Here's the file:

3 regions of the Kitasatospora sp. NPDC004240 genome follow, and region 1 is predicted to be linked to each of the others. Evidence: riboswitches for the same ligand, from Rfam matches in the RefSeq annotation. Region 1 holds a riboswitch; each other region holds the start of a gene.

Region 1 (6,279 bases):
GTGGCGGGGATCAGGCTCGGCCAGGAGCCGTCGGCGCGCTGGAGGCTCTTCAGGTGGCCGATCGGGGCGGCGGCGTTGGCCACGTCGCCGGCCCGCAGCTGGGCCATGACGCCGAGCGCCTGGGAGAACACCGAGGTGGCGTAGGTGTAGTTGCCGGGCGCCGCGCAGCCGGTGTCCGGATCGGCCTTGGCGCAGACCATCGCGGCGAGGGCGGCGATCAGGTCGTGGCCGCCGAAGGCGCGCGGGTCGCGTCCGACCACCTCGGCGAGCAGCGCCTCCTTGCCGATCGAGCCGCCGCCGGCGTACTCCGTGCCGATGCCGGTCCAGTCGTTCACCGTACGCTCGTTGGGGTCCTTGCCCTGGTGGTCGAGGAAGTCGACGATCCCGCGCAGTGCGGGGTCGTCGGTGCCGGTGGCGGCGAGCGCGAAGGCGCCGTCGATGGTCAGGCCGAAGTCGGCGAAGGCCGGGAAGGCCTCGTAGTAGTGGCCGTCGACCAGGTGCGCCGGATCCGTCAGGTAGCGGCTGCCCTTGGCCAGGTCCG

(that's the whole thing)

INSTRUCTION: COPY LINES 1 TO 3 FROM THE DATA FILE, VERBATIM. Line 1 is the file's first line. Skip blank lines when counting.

3 regions of the Kitasatospora sp. NPDC004240 genome follow, and region 1 is predicted to be linked to each of the others. Evidence: riboswitches for the same ligand, from Rfam matches in the RefSeq annotation. Region 1 holds a riboswitch; each other region holds the start of a gene.

Region 1 (6,279 bases):
GTGGCGGGGATCAGGCTCGGCCAGGAGCCGTCGGCGCGCTGGAGGCTCTTCAGGTGGCCGATCGGGGCGGCGGCGTTGGCCACGTCGCCGGCCCGCAGCTGGGCCATGACGCCGAGCGCCTGGGAGAACACCGAGGTGGCGTAGGTGTAGTTGCCGGGCGCCGCGCAGCCGGTGTCCGGATCGGCCTTGGCGCAGACCATCGCGGCGAGGGCGGCGATCAGGTCGTGGCCGCCGAAGGCGCGCGGGTCGCGTCCGACCACCTCGGCGAGCAGCGCCTCCTTGCCGATCGAGCCGCCGCCGGCGTACTCCGTGCCGATGCCGGTCCAGTCGTTCACCGTACGCTCGTTGGGGTCCTTGCCCTGGTGGTCGAGGAAGTCGACGATCCCGCGCAGTGCGGGGTCGTCGGTGCCGGTGGCGGCGAGCGCGAAGGCGCCGTCGATGGTCAGGCCGAAGTCGGCGAAGGCCGGGAAGGCCTCGTAGTAGTGGCCGTCGACCAGGTGCGCCGGATCCGTCAGGTAGCGGCTGCCCTTGGCCAGGTCCG